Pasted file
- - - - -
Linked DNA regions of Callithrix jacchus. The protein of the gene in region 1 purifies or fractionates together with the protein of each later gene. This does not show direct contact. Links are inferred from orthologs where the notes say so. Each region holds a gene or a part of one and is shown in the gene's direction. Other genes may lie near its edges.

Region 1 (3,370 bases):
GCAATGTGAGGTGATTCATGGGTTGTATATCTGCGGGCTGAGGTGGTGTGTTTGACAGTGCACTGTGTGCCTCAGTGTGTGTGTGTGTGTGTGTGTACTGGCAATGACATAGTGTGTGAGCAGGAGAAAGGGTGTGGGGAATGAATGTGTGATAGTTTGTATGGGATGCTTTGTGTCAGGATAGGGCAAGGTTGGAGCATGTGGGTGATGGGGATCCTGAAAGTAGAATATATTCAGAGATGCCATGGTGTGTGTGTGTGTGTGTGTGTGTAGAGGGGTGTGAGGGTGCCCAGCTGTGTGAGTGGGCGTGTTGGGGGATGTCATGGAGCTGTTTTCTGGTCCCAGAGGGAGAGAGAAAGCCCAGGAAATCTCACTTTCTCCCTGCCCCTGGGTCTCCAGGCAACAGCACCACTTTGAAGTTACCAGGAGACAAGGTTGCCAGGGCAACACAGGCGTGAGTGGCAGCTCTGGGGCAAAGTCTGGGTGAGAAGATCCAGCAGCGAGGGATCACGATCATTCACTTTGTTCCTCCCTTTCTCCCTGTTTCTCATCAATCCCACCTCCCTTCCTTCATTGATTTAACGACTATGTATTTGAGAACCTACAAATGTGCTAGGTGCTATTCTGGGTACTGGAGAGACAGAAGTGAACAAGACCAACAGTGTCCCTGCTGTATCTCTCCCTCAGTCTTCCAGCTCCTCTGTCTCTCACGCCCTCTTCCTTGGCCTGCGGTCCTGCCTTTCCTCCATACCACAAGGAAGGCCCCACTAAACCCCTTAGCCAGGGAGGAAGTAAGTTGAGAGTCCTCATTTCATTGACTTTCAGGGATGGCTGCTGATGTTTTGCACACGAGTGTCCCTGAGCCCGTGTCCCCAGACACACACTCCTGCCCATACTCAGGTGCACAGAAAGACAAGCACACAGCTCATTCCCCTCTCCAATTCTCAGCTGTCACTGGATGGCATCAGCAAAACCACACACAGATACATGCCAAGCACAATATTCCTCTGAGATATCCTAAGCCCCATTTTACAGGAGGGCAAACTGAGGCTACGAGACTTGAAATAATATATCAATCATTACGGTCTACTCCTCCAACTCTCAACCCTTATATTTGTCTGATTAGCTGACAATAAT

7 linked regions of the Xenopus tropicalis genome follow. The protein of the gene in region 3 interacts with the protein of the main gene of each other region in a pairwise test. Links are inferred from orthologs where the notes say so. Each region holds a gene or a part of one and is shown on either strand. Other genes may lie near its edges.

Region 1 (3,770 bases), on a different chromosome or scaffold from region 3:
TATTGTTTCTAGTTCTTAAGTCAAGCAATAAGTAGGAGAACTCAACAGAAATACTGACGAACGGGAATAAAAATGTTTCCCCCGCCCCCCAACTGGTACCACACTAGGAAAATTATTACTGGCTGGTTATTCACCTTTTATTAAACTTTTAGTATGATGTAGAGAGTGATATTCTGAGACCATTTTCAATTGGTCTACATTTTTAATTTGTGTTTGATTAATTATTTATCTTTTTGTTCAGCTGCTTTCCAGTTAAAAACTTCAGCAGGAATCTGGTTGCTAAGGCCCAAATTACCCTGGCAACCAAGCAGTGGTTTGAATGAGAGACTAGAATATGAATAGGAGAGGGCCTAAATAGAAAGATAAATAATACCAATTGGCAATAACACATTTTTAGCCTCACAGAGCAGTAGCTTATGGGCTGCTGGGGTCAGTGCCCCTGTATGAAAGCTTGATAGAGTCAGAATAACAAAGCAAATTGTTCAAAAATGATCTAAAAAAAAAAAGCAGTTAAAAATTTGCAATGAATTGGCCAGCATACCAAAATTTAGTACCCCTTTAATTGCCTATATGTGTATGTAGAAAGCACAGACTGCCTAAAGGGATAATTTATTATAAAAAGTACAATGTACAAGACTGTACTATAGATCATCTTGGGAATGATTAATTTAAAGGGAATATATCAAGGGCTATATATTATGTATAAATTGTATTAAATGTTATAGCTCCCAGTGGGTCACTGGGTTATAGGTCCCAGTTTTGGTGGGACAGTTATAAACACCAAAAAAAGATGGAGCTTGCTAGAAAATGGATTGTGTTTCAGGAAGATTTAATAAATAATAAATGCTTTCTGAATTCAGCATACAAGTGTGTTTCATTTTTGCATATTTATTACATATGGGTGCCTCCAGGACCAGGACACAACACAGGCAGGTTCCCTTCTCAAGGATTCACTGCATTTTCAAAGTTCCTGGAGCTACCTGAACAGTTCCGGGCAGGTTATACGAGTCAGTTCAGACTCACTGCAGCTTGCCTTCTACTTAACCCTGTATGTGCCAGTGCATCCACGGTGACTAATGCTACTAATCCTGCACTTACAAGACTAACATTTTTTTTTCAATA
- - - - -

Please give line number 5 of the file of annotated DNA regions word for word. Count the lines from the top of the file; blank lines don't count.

Region 1 (3,770 bases), on a different chromosome or scaffold from region 3: